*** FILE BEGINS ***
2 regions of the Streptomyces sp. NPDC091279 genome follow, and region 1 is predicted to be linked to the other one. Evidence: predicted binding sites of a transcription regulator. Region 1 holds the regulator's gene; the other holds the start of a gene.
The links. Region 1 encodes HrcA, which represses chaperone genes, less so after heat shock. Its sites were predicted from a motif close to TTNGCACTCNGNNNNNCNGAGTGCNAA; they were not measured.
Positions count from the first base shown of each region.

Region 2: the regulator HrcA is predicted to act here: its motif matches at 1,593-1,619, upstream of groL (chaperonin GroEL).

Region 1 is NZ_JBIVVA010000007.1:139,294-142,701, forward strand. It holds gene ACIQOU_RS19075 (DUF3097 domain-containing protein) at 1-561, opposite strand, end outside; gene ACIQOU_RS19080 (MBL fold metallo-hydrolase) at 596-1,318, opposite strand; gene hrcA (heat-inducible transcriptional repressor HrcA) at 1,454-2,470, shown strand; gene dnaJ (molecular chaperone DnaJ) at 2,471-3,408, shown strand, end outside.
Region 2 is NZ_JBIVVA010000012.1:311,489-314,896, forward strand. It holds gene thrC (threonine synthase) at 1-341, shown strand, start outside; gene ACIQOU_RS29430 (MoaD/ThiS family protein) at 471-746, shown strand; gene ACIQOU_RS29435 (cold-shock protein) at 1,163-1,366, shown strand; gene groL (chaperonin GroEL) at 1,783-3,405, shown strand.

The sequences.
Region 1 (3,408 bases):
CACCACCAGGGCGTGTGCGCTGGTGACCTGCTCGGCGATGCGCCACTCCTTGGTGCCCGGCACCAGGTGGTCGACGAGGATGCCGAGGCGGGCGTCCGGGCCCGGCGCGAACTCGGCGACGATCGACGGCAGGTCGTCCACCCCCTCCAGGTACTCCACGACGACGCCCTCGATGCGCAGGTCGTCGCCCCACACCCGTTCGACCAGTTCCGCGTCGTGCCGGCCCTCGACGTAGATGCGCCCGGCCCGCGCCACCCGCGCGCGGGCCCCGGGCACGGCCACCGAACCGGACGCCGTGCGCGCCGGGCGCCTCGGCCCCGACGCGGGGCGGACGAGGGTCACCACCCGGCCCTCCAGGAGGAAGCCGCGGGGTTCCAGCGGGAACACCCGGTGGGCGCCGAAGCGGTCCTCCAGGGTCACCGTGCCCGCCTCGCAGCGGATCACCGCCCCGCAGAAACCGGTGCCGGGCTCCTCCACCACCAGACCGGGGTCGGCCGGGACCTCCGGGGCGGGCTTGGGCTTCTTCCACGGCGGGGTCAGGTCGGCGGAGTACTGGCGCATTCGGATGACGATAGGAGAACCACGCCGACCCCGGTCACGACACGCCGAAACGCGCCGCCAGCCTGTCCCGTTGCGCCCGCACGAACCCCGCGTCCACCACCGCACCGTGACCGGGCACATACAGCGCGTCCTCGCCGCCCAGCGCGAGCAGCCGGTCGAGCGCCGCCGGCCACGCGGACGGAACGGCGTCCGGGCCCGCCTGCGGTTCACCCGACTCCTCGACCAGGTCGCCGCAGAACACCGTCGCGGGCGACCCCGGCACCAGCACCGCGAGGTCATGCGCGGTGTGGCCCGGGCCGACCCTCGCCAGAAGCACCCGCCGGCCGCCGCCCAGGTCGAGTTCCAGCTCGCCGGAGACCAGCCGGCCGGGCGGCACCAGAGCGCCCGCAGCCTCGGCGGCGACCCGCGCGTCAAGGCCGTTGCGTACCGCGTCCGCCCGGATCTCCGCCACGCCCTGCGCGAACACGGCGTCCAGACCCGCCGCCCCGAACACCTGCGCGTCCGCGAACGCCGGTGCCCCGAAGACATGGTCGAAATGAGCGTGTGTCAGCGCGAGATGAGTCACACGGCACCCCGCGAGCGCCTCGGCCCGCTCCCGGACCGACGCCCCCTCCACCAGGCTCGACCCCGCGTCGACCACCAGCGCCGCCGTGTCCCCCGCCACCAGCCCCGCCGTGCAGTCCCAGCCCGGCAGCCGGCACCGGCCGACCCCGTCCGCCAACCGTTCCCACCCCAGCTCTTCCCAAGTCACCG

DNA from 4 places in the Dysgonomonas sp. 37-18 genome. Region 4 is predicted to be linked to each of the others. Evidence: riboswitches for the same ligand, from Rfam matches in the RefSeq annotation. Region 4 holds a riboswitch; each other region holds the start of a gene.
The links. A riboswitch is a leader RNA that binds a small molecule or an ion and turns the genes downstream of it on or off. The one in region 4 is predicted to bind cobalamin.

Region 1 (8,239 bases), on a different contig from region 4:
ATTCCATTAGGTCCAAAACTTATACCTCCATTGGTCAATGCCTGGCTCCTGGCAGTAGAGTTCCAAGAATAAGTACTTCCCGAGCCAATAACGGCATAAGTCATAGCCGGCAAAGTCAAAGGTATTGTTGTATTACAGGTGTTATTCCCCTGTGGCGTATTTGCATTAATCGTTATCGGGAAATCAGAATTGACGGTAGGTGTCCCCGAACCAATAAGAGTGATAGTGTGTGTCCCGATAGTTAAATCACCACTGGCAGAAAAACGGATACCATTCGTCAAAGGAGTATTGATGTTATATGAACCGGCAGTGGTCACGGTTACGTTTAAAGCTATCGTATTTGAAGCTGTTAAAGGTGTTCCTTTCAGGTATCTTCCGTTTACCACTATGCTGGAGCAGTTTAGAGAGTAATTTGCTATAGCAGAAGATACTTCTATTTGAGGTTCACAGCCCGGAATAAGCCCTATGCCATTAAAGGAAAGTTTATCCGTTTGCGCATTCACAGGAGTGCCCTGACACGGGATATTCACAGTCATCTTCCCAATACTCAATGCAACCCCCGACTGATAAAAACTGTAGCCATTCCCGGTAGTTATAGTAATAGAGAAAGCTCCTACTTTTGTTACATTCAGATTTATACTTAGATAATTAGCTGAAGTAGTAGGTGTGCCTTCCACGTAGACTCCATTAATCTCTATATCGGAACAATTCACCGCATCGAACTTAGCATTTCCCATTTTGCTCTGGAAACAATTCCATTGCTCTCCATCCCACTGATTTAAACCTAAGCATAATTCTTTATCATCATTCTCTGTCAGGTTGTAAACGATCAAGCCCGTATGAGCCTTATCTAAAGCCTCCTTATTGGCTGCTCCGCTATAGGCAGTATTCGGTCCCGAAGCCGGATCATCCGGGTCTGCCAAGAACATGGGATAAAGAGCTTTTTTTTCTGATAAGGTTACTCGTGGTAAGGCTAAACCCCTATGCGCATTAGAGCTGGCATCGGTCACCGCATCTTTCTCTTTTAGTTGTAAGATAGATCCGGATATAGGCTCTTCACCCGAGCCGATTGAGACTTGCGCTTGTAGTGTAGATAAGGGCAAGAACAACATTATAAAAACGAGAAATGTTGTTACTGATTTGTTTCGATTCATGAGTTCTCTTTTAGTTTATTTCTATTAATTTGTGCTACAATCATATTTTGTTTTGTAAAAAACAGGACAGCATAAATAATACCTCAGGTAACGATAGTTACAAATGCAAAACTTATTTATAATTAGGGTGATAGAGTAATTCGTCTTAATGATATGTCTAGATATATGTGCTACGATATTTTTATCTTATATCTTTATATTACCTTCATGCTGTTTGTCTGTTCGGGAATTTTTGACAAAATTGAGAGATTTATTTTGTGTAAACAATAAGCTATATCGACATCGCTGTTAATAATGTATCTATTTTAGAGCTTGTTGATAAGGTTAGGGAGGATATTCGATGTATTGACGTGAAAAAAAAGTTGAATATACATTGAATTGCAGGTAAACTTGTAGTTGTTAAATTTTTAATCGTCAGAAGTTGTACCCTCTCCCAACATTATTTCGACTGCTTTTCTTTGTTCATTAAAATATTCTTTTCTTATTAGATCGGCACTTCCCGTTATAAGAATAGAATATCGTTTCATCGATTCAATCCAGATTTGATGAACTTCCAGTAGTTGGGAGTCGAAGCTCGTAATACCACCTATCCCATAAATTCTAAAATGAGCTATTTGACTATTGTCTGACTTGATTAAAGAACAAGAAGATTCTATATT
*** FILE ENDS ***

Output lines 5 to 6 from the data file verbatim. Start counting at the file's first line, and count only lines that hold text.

Region 1 is NZ_JBIVVA010000007.1:139,294-142,701, forward strand. It holds gene ACIQOU_RS19075 (DUF3097 domain-containing protein) at 1-561, opposite strand, end outside; gene ACIQOU_RS19080 (MBL fold metallo-hydrolase) at 596-1,318, opposite strand; gene hrcA (heat-inducible transcriptional repressor HrcA) at 1,454-2,470, shown strand; gene dnaJ (molecular chaperone DnaJ) at 2,471-3,408, shown strand, end outside.
Region 2 is NZ_JBIVVA010000012.1:311,489-314,896, forward strand. It holds gene thrC (threonine synthase) at 1-341, shown strand, start outside; gene ACIQOU_RS29430 (MoaD/ThiS family protein) at 471-746, shown strand; gene ACIQOU_RS29435 (cold-shock protein) at 1,163-1,366, shown strand; gene groL (chaperonin GroEL) at 1,783-3,405, shown strand.